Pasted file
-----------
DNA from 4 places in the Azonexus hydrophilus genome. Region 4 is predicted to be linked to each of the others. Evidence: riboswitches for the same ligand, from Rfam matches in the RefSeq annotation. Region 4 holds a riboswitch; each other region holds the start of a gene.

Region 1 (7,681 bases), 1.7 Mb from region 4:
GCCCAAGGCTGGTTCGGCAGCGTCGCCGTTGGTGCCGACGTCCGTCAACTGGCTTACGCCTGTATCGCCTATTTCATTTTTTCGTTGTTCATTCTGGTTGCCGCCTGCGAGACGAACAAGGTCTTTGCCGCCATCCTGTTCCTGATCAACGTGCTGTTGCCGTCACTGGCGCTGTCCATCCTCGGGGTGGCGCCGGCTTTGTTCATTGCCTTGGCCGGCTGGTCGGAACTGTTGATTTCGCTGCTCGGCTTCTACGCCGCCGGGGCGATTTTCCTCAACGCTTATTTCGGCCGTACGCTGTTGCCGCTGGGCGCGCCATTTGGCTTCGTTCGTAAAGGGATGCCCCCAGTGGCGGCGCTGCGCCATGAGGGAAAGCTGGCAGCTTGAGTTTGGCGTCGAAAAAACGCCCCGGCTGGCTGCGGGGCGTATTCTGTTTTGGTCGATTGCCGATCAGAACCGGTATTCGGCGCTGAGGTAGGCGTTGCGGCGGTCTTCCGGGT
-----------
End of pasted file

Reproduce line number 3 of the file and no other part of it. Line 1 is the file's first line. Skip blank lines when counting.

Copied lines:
GCCCAAGGCTGGTTCGGCAGCGTCGCCGTTGGTGCCGACGTCCGTCAACTGGCTTACGCCTGTATCGCCTATTTCATTTTTTCGTTGTTCATTCTGGTTGCCGCCTGCGAGACGAACAAGGTCTTTGCCGCCATCCTGTTCCTGATCAACGTGCTGTTGCCGTCACTGGCGCTGTCCATCCTCGGGGTGGCGCCGGCTTTGTTCATTGCCTTGGCCGGCTGGTCGGAACTGTTGATTTCGCTGCTCGGCTTCTACGCCGCCGGGGCGATTTTCCTCAACGCTTATTTCGGCCGTACGCTGTTGCCGCTGGGCGCGCCATTTGGCTTCGTTCGTAAAGGGATGCCCCCAGTGGCGGCGCTGCGCCATGAGGGAAAGCTGGCAGCTTGAGTTTGGCGTCGAAAAAACGCCCCGGCTGGCTGCGGGGCGTATTCTGTTTTGGTCGATTGCCGATCAGAACCGGTATTCGGCGCTGAGGTAGGCGTTGCGGCGGTCTTCCGGGT